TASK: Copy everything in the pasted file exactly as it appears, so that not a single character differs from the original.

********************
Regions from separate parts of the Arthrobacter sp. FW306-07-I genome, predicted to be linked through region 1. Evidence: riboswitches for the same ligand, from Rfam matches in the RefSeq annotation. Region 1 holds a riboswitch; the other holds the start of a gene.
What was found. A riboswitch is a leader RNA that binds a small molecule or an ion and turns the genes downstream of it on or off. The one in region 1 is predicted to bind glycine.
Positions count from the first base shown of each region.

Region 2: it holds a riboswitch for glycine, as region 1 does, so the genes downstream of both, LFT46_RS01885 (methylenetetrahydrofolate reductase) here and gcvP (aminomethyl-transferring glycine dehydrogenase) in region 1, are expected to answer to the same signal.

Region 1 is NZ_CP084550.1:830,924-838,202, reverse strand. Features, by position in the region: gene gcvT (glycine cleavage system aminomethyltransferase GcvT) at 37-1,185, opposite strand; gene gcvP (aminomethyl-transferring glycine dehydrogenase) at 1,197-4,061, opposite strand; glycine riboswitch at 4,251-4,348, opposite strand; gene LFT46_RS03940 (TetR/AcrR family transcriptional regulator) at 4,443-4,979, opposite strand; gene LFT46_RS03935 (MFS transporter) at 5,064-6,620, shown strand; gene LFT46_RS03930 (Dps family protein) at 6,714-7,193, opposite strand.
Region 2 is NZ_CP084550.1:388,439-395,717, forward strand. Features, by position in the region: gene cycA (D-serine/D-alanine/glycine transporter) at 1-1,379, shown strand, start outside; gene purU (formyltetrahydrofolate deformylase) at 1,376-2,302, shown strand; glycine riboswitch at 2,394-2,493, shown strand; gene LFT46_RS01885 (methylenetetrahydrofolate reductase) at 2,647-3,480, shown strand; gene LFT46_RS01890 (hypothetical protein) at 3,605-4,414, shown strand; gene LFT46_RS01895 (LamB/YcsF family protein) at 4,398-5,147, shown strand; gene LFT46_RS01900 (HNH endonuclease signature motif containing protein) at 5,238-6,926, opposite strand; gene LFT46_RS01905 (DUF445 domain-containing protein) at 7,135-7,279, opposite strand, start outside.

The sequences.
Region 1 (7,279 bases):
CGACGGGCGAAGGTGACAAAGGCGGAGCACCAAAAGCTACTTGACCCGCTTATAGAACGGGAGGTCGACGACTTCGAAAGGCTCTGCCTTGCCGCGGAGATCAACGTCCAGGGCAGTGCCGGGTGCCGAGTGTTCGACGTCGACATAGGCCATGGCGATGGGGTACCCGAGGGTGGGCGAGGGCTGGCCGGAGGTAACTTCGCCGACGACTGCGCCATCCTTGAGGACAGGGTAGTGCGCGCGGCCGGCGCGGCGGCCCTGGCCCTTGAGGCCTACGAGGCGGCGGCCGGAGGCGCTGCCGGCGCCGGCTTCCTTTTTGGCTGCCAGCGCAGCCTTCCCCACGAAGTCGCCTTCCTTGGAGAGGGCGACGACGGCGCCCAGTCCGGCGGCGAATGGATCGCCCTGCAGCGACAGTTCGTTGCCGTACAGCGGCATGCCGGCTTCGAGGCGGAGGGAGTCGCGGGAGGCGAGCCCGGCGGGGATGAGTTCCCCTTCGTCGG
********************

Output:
Regions from separate parts of the Arthrobacter sp. FW306-07-I genome, predicted to be linked through region 1. Evidence: riboswitches for the same ligand, from Rfam matches in the RefSeq annotation. Region 1 holds a riboswitch; the other holds the start of a gene.
What was found. A riboswitch is a leader RNA that binds a small molecule or an ion and turns the genes downstream of it on or off. The one in region 1 is predicted to bind glycine.
Positions count from the first base shown of each region.

Region 2: it holds a riboswitch for glycine, as region 1 does, so the genes downstream of both, LFT46_RS01885 (methylenetetrahydrofolate reductase) here and gcvP (aminomethyl-transferring glycine dehydrogenase) in region 1, are expected to answer to the same signal.

Region 1 is NZ_CP084550.1:830,924-838,202, reverse strand. Features, by position in the region: gene gcvT (glycine cleavage system aminomethyltransferase GcvT) at 37-1,185, opposite strand; gene gcvP (aminomethyl-transferring glycine dehydrogenase) at 1,197-4,061, opposite strand; glycine riboswitch at 4,251-4,348, opposite strand; gene LFT46_RS03940 (TetR/AcrR family transcriptional regulator) at 4,443-4,979, opposite strand; gene LFT46_RS03935 (MFS transporter) at 5,064-6,620, shown strand; gene LFT46_RS03930 (Dps family protein) at 6,714-7,193, opposite strand.
Region 2 is NZ_CP084550.1:388,439-395,717, forward strand. Features, by position in the region: gene cycA (D-serine/D-alanine/glycine transporter) at 1-1,379, shown strand, start outside; gene purU (formyltetrahydrofolate deformylase) at 1,376-2,302, shown strand; glycine riboswitch at 2,394-2,493, shown strand; gene LFT46_RS01885 (methylenetetrahydrofolate reductase) at 2,647-3,480, shown strand; gene LFT46_RS01890 (hypothetical protein) at 3,605-4,414, shown strand; gene LFT46_RS01895 (LamB/YcsF family protein) at 4,398-5,147, shown strand; gene LFT46_RS01900 (HNH endonuclease signature motif containing protein) at 5,238-6,926, opposite strand; gene LFT46_RS01905 (DUF445 domain-containing protein) at 7,135-7,279, opposite strand, start outside.

The sequences.
Region 1 (7,279 bases):
CGACGGGCGAAGGTGACAAAGGCGGAGCACCAAAAGCTACTTGACCCGCTTATAGAACGGGAGGTCGACGACTTCGAAAGGCTCTGCCTTGCCGCGGAGATCAACGTCCAGGGCAGTGCCGGGTGCCGAGTGTTCGACGTCGACATAGGCCATGGCGATGGGGTACCCGAGGGTGGGCGAGGGCTGGCCGGAGGTAACTTCGCCGACGACTGCGCCATCCTTGAGGACAGGGTAGTGCGCGCGGCCGGCGCGGCGGCCCTGGCCCTTGAGGCCTACGAGGCGGCGGCCGGAGGCGCTGCCGGCGCCGGCTTCCTTTTTGGCTGCCAGCGCAGCCTTCCCCACGAAGTCGCCTTCCTTGGAGAGGGCGACGACGGCGCCCAGTCCGGCGGCGAATGGATCGCCCTGCAGCGACAGTTCGTTGCCGTACAGCGGCATGCCGGCTTCGAGGCGGAGGGAGTCGCGGGAGGCGAGCCCGGCGGGGATGAGTTCCCCTTCGTCGG